Weblog of a Christian philosophy student

Weblog of a Christian philosophy student. Please feel free to comment. All of my posts are public domain. Subscribe to posts [Atom]. Email me at countaltair [at] yahoo.com.au. I also run a Chinese to English translation business at www.willfanyi.com.

Location: Melbourne, Victoria, Australia

Monday, September 29, 2008

My Approach to the Problem of Evil in a Nutshell

365 words

Say, first of all, that God originally makes everyone perfect and free, and this means giving people the freedom to sin.

If they choose to sin then they have to go through a laborious process to be made perfect again. Next go around they're perfect as long as they make a certain choice.

Think of this choice as a 'deep' choice that should be made over a long time, kind of like the choice to be a good person. This means that God has to let people who are imperfect be imperfect for a while.

Now, with the problem of evil, just find a way to 'make stuff up' or 'insert theology' into the idea of God so that people being imperfect = people suffering. Just make stuff up so that while people are in the 'choosing stage' there has to be a whole lot of suffering that God can't stop.

What's some stuff you can insert into your theology to make people being imperfect = people suffering? You could say that as long as people are imperfect they have to suffer a little bit from their sin... a small amount of suffering every minute, and not even God with all his power can stop this.

But this doesn't fit with science, which sees no reason for us having to suffer. Well then say that the physical world is like a 'veil' in front of us, and we're really spiritual beings in spiritual space, who have to suffer, and God makes us only see the physical world.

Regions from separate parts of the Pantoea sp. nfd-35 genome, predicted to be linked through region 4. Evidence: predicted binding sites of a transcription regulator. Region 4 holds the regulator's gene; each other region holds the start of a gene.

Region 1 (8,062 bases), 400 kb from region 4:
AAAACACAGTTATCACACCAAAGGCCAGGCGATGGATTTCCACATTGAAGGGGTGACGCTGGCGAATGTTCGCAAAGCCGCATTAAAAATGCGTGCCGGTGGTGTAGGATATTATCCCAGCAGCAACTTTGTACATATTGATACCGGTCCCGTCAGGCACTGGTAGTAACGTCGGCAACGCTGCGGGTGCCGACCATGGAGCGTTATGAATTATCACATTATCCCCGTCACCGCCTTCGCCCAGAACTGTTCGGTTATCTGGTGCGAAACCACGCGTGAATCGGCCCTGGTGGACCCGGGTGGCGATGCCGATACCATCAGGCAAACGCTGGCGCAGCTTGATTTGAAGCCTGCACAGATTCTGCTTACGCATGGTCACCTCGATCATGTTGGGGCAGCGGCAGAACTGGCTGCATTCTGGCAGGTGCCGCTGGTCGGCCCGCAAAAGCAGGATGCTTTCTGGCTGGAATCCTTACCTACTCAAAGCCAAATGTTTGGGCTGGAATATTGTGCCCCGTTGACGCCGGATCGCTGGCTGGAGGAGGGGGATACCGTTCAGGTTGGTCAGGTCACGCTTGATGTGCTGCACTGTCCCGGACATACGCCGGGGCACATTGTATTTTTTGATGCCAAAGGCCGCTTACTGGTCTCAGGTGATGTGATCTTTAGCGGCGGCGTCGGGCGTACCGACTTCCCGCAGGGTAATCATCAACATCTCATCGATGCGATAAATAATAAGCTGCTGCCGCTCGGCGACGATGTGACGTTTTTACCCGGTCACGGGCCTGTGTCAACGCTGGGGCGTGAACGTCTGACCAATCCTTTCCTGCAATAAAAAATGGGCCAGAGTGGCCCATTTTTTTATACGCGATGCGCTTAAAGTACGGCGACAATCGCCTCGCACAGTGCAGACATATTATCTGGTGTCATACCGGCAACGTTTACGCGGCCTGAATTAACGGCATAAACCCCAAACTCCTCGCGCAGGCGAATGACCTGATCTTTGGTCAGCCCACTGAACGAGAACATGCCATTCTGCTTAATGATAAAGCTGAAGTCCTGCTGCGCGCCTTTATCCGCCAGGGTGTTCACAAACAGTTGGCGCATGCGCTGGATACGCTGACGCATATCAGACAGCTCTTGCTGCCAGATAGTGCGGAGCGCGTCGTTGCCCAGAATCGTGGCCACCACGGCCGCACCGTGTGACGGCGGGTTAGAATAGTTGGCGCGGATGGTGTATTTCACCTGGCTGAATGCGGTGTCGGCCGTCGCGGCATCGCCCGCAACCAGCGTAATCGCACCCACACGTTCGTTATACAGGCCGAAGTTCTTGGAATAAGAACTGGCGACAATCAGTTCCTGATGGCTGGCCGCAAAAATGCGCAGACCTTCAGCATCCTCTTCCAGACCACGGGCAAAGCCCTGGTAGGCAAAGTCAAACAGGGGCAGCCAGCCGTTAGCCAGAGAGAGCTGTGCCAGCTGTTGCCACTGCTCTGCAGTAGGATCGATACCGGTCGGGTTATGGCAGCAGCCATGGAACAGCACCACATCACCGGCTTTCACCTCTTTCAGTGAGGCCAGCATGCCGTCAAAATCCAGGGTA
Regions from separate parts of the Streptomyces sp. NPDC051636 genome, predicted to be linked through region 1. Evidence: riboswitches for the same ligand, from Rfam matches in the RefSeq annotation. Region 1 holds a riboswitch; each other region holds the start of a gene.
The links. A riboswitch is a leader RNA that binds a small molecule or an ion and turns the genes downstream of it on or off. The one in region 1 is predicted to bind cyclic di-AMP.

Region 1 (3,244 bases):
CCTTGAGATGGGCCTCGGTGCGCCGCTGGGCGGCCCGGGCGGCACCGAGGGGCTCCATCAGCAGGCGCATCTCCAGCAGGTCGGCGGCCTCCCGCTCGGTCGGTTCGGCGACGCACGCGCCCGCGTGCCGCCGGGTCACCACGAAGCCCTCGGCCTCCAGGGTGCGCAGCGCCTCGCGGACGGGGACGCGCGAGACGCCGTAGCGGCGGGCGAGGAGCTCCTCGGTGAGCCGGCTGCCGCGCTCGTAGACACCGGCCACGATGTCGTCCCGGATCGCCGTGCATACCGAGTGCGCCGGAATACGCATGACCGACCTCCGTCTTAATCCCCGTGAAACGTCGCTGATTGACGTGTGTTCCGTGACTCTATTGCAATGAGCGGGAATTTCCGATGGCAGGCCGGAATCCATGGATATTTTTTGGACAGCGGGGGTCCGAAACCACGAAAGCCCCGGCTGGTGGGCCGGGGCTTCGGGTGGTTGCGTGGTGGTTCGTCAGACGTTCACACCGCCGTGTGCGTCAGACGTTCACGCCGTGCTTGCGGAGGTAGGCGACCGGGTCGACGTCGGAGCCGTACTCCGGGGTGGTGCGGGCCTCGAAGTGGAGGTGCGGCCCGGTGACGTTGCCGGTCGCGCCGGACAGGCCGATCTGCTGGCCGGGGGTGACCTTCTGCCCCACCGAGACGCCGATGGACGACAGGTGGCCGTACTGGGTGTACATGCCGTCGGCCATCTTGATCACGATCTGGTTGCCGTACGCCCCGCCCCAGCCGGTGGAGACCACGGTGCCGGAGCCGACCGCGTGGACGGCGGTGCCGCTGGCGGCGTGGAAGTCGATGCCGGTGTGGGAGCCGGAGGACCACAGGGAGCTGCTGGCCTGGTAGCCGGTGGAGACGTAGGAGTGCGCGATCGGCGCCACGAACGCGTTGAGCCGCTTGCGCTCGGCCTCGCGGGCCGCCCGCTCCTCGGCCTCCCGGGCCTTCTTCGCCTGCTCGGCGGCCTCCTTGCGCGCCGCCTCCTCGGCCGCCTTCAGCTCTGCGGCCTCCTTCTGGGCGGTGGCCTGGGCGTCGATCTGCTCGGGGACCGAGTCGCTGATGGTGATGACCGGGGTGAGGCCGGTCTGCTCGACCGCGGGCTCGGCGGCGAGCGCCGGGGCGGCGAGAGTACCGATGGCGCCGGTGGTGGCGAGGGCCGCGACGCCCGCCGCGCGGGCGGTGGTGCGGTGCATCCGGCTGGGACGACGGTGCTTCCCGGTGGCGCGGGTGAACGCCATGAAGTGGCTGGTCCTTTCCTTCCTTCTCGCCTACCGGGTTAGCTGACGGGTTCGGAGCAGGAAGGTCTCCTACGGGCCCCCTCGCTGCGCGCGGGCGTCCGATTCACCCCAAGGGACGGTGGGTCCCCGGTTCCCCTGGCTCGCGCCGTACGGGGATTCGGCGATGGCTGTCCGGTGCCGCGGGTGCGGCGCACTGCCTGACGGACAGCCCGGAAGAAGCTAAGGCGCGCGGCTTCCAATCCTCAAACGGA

But then how come no one experiences suffering like this? Because God passes the suffering around from person to person and sometimes focuses it in really intense bursts. He makes suffering happen in really random, unfair ways, and makes us see it in terms of bad physical stuff (I believe God has a reason to hide the spiritual world).

But isn't this unfair distribution a serious problem? It's hard to know why God does this... but the necessary suffering has to be felt by someone, and we all contribute to it equally by existing as imperfect people. Maybe there's a reason, so this can be a decent defense.

Added Note 10/3/08 about God's redistribution of suffering (for those interested)

Maybe part of the reason God distributes suffering in our world so unjustly is that making evil people suffer uses up hardly any suffering, because they're evil.

In other words, an innocent person suffering a given horrible event might use up 10 units of suffering, whereas an evildoer suffering the same thing would only use up 1 or 2 units of suffering (or even none at all if they really deserved it.)

This could be because evil people deserve to suffer from their evil actions, regardless of whether they are physically brought to justice by a court of law or other people, because of their evildoing.

This could help explain God's distribution of suffering in our world. In this theory, making evil people suffer gets rid of hardly any necessary suffering... so even if you make every evil person in the world suffer you still have to dispense the vast majority of suffering to the innocent.

The question then becomes: is it better to have a system where some evil people live happy lives, and the vast majority of suffering goes to the innocent, or is it better to have a system where all evil people suffer terribly, and the innocent suffer a tiny bit less?

Well, given the almost insignificant contribution the suffering of evildoers makes to using up the total amount of suffering, then maybe it's OK to let evildoers be happy. This could give them a chance to repent. Meanwhile, good people in this plan who have to suffer a little bit more could be rewarded with happiness beyond their ability to imagine in heaven.

Also, truly good people on this model would enjoy heaven or a happy afterlife regardless of how much they suffer in this life, but the truly evil may never experience joy again after a brief interlude of momentary good feelings in this life (i.e. they'd be stuck in humanity's current situation, in a world full of evil, which could be thought of as hell, instead of moving on to heaven.) So maybe it's nice of God to allow them to enjoy some genuine happiness in their existence.

If this theory makes sense, then you could explain God's seemingly unjust distribution of suffering in our world a lot better.



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